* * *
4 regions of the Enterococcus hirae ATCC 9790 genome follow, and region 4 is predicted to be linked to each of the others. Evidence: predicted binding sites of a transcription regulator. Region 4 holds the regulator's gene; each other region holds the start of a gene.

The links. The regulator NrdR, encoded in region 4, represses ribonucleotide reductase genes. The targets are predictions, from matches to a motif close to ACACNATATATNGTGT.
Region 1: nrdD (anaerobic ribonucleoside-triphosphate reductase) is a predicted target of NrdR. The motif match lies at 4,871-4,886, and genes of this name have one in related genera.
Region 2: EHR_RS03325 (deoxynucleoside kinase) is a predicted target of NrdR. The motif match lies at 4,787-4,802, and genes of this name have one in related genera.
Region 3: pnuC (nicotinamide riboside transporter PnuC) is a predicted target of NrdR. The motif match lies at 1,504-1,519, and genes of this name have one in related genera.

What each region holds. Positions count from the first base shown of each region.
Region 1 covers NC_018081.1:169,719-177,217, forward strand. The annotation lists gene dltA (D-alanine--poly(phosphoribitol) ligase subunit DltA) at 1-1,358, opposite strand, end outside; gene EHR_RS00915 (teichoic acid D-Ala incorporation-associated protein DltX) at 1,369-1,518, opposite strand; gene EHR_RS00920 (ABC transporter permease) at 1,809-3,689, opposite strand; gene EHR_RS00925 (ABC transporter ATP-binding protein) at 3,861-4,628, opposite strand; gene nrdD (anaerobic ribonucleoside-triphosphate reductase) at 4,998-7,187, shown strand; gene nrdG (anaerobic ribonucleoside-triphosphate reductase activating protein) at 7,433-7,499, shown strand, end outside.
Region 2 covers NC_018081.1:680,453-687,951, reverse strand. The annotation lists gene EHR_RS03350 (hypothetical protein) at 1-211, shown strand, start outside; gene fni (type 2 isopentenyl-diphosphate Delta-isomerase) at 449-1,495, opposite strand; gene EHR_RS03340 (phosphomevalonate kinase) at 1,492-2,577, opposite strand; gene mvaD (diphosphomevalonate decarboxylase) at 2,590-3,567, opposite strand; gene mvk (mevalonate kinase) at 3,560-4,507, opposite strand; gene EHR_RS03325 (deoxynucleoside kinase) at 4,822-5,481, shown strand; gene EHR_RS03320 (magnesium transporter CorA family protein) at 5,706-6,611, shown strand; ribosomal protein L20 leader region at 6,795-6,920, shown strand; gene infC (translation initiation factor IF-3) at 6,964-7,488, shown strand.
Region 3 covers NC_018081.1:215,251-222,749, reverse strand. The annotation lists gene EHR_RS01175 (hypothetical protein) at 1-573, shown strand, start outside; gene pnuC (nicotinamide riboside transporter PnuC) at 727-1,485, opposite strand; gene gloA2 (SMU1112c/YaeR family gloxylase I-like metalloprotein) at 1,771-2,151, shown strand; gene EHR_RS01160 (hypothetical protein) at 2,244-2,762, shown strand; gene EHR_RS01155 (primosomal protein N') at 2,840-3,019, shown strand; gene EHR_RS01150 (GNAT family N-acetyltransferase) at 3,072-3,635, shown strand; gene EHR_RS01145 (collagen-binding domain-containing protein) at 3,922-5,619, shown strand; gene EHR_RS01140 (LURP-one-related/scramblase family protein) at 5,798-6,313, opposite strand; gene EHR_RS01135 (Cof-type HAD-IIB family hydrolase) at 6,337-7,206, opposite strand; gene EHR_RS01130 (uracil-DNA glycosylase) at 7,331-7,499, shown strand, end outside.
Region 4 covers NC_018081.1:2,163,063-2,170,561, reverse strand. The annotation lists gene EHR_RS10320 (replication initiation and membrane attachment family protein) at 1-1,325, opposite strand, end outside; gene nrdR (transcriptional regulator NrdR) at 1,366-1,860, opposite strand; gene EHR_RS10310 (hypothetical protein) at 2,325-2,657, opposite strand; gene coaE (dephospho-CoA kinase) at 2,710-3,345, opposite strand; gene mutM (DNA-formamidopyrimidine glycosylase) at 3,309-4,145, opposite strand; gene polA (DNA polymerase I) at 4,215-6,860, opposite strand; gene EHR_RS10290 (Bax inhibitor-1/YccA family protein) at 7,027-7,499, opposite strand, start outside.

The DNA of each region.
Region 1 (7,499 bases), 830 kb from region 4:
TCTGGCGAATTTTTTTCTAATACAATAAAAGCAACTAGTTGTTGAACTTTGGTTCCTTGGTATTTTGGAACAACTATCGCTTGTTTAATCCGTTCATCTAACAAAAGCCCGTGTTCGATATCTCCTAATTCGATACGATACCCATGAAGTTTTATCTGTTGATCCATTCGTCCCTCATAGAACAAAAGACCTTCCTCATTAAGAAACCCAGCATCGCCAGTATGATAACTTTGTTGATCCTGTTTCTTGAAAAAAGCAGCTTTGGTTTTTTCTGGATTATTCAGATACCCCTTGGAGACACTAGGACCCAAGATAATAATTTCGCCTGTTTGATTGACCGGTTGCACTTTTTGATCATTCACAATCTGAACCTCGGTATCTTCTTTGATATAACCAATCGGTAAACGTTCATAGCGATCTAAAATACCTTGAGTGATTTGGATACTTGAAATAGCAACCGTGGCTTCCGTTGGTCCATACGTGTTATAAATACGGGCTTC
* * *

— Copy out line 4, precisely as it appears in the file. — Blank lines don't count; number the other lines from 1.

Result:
Region 2: EHR_RS03325 (deoxynucleoside kinase) is a predicted target of NrdR. The motif match lies at 4,787-4,802, and genes of this name have one in related genera.